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Saturday, April 13, 2024

Open-pit Mining, Zoning and Quality of Life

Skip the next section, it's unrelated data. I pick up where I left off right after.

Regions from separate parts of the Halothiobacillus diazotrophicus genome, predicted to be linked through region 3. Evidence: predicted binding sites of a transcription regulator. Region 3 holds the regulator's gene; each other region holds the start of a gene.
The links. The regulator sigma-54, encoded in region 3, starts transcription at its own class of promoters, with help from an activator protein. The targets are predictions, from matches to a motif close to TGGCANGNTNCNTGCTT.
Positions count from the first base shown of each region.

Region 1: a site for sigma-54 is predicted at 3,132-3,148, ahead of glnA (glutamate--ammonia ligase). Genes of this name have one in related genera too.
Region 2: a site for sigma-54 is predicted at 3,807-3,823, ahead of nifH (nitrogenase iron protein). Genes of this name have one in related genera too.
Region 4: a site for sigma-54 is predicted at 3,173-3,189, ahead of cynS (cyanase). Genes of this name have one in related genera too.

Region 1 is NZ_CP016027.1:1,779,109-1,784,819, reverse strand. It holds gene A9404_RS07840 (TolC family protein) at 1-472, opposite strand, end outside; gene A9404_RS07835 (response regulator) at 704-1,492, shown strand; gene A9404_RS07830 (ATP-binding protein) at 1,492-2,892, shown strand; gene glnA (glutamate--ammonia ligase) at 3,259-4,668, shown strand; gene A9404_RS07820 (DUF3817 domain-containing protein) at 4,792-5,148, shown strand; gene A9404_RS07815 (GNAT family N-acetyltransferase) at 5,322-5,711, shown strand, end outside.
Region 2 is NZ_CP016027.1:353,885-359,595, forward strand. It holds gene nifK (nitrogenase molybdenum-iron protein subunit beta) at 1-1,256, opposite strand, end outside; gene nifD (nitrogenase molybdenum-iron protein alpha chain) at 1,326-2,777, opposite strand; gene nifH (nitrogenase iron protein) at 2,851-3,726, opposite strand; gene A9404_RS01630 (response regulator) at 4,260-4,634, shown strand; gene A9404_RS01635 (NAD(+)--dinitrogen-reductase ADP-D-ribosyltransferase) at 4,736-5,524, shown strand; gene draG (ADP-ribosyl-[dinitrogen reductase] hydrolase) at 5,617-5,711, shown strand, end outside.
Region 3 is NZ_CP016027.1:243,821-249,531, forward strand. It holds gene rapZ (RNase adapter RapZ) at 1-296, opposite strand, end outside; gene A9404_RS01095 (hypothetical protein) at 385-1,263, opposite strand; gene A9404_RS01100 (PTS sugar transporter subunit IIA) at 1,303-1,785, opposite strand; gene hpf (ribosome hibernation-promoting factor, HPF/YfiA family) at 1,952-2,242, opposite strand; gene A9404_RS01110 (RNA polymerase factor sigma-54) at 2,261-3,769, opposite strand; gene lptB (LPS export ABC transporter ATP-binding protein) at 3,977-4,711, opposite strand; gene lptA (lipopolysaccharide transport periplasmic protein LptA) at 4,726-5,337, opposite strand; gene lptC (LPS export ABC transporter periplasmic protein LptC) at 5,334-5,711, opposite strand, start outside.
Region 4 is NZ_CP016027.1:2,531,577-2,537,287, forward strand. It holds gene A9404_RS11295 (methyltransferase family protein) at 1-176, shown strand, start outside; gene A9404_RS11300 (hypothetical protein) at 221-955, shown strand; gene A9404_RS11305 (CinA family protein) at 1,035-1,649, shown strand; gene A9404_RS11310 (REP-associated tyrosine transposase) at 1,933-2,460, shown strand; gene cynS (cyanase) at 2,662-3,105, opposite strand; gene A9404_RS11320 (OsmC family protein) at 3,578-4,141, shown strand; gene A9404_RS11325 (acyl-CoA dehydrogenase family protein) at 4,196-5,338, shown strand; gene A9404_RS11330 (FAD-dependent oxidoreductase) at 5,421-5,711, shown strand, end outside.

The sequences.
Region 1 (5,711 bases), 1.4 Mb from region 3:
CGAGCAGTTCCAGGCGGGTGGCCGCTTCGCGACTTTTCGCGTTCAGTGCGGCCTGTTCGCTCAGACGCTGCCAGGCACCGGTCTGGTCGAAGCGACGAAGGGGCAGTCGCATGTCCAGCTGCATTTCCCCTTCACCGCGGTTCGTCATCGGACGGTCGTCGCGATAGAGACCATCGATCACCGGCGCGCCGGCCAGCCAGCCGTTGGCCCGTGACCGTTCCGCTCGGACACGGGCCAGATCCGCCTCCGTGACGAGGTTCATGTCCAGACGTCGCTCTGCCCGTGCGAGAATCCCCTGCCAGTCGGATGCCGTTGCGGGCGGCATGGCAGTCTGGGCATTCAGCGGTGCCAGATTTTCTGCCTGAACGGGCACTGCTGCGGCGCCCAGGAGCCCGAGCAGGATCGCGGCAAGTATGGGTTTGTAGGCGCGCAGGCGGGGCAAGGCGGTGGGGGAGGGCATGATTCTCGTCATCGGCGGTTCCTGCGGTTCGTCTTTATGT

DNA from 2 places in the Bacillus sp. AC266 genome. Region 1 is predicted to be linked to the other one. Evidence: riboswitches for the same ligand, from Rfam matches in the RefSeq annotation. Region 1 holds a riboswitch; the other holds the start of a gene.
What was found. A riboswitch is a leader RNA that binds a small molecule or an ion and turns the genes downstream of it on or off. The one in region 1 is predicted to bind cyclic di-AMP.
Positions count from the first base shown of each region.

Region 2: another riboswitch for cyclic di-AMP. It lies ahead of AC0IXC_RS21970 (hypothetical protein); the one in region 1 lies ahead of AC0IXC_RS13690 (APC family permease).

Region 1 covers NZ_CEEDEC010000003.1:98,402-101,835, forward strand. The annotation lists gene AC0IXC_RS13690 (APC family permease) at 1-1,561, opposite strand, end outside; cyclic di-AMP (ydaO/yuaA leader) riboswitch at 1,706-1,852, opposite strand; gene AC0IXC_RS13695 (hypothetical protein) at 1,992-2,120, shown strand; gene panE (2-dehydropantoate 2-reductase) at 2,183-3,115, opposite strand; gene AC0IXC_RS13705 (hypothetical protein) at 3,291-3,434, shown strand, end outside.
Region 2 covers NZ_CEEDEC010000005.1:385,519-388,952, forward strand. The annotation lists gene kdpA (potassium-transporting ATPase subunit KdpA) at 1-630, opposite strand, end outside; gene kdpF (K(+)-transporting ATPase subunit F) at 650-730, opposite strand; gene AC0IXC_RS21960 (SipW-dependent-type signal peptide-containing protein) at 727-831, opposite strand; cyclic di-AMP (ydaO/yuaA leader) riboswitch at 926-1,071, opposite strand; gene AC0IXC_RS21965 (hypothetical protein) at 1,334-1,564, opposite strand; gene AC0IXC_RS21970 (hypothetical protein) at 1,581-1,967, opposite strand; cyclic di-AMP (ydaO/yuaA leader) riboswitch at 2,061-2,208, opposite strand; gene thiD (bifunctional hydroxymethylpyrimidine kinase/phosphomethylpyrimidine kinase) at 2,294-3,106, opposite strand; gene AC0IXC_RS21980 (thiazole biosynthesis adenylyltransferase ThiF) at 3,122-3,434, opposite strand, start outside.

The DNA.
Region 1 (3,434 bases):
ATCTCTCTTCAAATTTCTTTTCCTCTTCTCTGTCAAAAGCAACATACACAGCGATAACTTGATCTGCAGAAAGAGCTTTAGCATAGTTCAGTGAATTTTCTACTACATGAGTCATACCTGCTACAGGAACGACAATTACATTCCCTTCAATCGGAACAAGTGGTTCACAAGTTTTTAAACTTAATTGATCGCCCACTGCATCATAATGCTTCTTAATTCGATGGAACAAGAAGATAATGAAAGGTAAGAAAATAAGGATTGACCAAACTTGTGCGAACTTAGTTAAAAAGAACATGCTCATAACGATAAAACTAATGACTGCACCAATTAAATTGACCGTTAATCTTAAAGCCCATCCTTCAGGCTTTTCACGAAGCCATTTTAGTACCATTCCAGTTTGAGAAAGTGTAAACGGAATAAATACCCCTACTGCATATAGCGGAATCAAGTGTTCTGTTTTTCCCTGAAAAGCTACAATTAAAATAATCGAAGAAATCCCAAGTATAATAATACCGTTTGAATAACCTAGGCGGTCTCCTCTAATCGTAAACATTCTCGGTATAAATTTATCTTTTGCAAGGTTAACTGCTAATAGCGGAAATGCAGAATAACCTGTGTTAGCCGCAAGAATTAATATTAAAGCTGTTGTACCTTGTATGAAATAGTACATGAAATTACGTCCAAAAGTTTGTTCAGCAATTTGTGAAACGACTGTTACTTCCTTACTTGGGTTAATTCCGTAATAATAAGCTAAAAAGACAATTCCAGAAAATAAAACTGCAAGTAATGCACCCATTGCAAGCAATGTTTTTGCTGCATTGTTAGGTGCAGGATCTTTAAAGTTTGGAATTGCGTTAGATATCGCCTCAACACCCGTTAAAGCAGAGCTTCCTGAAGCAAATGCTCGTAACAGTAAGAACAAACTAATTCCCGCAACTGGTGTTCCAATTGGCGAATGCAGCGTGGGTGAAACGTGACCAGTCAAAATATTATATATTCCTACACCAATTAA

By Andrew RobbinSpecial to CSMS MagazineIn its January 2006 Mineral Commodity Summaries the U.S. Geological Survey released the following: “The industrial sand and gravel industry continued to be concerned with safety and health regulations and environmental restrictions in 2005. … These situations are expected to cause future sand and gravel operations to be located far from high-population centers.”Combine modern science with occupational medicine, and they alert us to the health danger of living near an aggregate mine. Decades ago sand and gravel quarries opened far from population centers. Health and safety concerns were restricted to mine employees. Today “urban sprawl” has encroached upon these once isolated properties.I toured one of these facilities. Its mine activities include dynamiting ore and milling (crushing, screening, and sorting) aggregate. The blasting and milling are a constant source of mineral debris–particulate and fiber–released into surrounding neighborhoods’ breathable air. Minerals drift with the wind in a radius of twenty miles from the milling operation. Many open-pit mines contain minerals such as silica, silicate, or asbestos.Municipal governments obsessed with–annexation and tax revenue–banish sound science in their quest to perpetuate “urban sprawl”. Quality of life issues, especially air quality, demand leadership that recognizes the danger of commingling neighborhoods, school grounds, and recreational areas with a community’s industrial base. Open-pit mines must be restricted to industrial-zoned areas purposely located far from population centers.Over 4,000 minerals are registered and not one is safe to inhale. Forty percent of the earth’s crust contains one, or more, of the six regulated asbestos minerals. Thus, you have a forty-percent chance of encountering asbestos every time the earth is disturbed. And, this percentage will increase when “richterite” and “winchite” are added to the asbestos mineral registry.Exposure to “richterite” and “winchite” results in the same illnesses caused by exposure to other forms of asbestos. Never think that you are immune to these illnesses. Massive amounts of vermiculite, which contained tremolite asbestos, richterite, and winchite, were shipped from Libby, Montana to every major population center in the United States for use as insulation and soil enhancement materials. Yet, for more than ten years Congress has debated and failed to add these two minerals to the asbestos registry.In industrial hygiene we are well-aware that the earlier in age one is exposed, and the greater one’s exposure, the greater the risk of developing illness. For life-long health, one wants to reduce mineral exposures to the lowest possible level. When encountering high-risk minerals (silica, silicate, and asbestos), there is no safe level of exposure. The safe level is nil, and anything above the safe level represents certain risk. ALL “mineral” illnesses resulting in cancer, silicosis, asbestosis, and mesothelioma were preventable. Victims of these illnesses were exposed to “mineral” carcinogens.To curb burgeoning medical treatment cost, communities must distance population centers from their industrial base. A community’s “quality of life” and health of its citizens demand leadership with vision to separate residential neighborhoods from industrial activities–where neither ever adjoin. Failure to separate subjects the populace to decades of illness.Andrew Robbins is the author of “It Took My Breath Away: One Man’s Experience May Save Your Life. He is our new contributor.” He lives in Minnesota.

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